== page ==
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Amy’s Journey: Part I The Early Years – Trying to Outrun the Carbs

Amy started working out in middle school. She was a bit chubby in elementary school, so she did not want to take any chances now that she was a cheerleader and played basketball and ran track. She ate a ‘healthy’ low fat, high carb diet, because that’s what all the experts she read and saw on television said to do. She drank a gallon or two of grocery store skim milk per week. This was the the beginning of her health decline.

Once Amy got to Ole Miss, she kept up the low fat routine and worked out daily. She would do an hour of aerobics every morning before class, then exercise again in the afternoon after class. She was a cardio junkie. She ate all the “right” foods: turkey sandwiches on whole wheat pita, low fat cottage cheese, Greek yogurt, whole wheat pasta, quinoa, pretzels (not chips). She drank skim milk and Diet Cokes, thinking all of this was the healthy way to go. As long as she ate low fat foods, and did lots of aerobics, Amy thought she would stay fit and slim. But three years into her college career, she weighed more than ever — more than 150 pounds! She worked out religiously, and ate an all low fat diet. But she kept getting bigger.

Once Amy graduated from Ole Miss, she taught elementary school in the Mississippi Delta during the day and waited tables at City Grocery (best restaurant in Oxford!) five nights a week. She worked 70 hours per week. All of a sudden, there wasn’t as much time to eat a lot of food and when she did eat, she had no time to overeat. And although she was not working out twice a day at this point, she was standing and moving non stop for twelve plus hours a day. The weight began to drop off. But the gastrointestinal issues were not going away.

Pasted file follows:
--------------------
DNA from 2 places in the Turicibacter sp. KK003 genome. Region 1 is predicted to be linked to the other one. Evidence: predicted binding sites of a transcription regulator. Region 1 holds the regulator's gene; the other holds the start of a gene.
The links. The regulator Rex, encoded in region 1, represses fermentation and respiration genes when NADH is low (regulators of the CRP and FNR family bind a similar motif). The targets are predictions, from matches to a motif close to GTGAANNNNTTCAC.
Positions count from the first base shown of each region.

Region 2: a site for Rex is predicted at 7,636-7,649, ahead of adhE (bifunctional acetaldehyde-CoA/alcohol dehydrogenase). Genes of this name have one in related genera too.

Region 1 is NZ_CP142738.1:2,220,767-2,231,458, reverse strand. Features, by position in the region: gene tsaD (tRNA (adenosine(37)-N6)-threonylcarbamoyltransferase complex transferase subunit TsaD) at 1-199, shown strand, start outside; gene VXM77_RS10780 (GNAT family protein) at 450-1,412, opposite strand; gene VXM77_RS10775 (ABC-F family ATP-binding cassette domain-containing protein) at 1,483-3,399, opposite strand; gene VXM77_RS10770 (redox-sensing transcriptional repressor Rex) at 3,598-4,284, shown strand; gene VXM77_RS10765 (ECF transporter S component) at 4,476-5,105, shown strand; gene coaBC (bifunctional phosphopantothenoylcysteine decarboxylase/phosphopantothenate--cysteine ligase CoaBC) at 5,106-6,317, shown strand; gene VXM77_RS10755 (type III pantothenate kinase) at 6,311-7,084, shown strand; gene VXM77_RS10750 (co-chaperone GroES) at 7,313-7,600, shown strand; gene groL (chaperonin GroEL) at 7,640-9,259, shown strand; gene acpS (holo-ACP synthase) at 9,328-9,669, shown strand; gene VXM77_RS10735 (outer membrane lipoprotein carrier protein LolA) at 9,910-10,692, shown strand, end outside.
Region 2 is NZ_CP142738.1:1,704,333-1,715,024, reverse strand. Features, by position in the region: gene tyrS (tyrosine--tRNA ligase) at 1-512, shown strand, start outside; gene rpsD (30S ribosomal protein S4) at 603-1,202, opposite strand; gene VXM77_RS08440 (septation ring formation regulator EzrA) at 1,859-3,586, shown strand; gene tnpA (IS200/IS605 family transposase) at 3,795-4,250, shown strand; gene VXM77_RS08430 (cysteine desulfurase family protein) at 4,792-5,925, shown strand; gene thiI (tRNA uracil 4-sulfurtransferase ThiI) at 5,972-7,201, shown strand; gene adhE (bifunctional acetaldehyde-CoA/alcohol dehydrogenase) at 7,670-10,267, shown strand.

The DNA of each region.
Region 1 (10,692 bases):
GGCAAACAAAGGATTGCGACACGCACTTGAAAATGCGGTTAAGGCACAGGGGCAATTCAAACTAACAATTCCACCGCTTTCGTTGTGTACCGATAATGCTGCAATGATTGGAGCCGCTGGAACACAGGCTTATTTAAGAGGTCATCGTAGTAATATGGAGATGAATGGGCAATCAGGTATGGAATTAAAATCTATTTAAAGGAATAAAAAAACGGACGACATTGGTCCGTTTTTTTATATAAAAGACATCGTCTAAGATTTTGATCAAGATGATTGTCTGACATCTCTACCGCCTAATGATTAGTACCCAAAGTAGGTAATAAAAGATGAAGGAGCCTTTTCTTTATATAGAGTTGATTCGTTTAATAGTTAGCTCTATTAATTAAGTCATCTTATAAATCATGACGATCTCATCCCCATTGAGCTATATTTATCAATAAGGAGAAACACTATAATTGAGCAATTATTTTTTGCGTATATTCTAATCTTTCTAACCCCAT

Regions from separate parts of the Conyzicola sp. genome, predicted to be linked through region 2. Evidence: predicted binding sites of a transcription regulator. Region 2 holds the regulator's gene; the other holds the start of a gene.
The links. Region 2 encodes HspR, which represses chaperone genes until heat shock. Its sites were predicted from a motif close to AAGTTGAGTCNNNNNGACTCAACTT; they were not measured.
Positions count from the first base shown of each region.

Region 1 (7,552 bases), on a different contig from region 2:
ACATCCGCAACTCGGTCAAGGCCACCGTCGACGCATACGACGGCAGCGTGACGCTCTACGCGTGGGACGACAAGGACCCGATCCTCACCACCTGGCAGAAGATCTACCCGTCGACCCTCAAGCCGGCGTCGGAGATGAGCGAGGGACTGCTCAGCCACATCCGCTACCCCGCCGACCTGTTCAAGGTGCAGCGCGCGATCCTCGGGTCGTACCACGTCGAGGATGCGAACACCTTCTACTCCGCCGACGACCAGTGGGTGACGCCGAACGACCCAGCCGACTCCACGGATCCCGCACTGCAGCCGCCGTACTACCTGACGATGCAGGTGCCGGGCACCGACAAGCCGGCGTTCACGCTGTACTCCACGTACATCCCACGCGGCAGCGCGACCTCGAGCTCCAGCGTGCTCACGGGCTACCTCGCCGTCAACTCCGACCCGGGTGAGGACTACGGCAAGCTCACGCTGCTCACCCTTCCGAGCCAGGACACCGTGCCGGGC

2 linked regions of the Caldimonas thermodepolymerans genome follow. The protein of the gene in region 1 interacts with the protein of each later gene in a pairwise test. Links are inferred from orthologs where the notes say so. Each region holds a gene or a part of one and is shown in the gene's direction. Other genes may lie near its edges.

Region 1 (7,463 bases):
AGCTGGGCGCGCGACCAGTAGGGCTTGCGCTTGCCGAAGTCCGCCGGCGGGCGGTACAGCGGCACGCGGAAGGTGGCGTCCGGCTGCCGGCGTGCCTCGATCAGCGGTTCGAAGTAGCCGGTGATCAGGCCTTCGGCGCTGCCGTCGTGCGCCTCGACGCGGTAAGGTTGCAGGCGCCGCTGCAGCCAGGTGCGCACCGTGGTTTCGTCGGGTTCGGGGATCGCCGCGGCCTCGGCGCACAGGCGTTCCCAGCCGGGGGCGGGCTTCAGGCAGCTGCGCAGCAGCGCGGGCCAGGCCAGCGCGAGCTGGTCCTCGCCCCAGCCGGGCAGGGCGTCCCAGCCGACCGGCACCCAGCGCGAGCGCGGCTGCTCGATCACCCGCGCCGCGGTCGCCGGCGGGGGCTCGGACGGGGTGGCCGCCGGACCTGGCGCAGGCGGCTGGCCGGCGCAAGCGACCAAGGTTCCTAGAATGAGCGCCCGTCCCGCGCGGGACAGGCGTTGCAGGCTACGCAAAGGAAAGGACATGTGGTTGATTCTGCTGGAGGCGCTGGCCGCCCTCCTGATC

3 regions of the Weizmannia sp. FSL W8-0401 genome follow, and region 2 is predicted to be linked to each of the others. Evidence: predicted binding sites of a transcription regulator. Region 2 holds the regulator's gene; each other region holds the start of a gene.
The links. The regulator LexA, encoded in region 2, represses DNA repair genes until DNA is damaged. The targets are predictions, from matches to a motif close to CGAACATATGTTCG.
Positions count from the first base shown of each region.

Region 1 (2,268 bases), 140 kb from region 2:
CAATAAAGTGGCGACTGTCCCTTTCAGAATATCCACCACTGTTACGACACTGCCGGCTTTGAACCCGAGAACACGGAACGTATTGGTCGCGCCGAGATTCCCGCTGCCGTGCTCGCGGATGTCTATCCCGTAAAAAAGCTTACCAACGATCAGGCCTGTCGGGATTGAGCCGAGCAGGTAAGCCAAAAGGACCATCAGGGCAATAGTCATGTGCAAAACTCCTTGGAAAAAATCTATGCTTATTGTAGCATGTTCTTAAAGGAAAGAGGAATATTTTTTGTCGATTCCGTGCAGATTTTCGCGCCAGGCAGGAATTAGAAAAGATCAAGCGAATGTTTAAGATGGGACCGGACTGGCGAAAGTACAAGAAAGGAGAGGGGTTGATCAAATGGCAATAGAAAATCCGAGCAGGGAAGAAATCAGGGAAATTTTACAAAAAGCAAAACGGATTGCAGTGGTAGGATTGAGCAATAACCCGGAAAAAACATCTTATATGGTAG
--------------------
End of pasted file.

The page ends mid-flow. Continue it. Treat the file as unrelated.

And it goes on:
When she was 27, Amy moved to Savannah to tend bar at a local venue in Thunderbolt, Georgia, where she met her husband. Two years later, they moved to Atlanta. She kept eating what she thought was a healthy diet for several years. And she always exercised. Amy still suffered with various gastrointestinal issues as she had for most of her life. Sometimes she would go a week or two without pooping; sometimes she would have diarrhea for days. She never knew why. The tummy distress starts to impede upon one’s quality of life after a while. By the time Amy was 30, her stomach issues were affecting her mental health. And if Momma ain’t happy, ain’t nobody happy. So, Amy’s stomach issues became a family issue.

On Mother’s Day 2010, Amy was suffering from terrible stomach cramps. Her husband went to see his mother without her for the first time ever. Amy is never sick and has never ‘called in sick.’ But she just could not make it to her husband’s mother’s home for Mother’s Day. She did not think she could make the one hour drive without getting sick in the car. She was physically sick from the stomach pain. She was vomiting and pooping non stop for two day. So he went by himself. But before midnight that night, Amy called her husband and said she needed to go to the hospital. So her husband took her to Piedmont Hospital, where they did more than 20 thousand dollars worth of tests, including a colonoscopy. After all of the testing, the ‘experts’ at Piedmont Hospital told Amy she suffered from ‘Irritable Bowel Syndrome.’ IBS, of course, is just shorthand for, ‘We Don’t Know.’ And if you ask Amy, she’ll tell you IBS = WTF. The most interesting thing about Amy’s experience at Piedmont Hospital was what they did not ask. The doctors asked lots of questions. They took lots of blood samples. And they seemed genuinely concerned. But the one question they never asked was what Amy ate. What was her diet? No one seemed to care about what Amy was putting into her body.

After exhaustive research and a lot of trial and error, Amy changed her diet. Stay tuned for Part 2!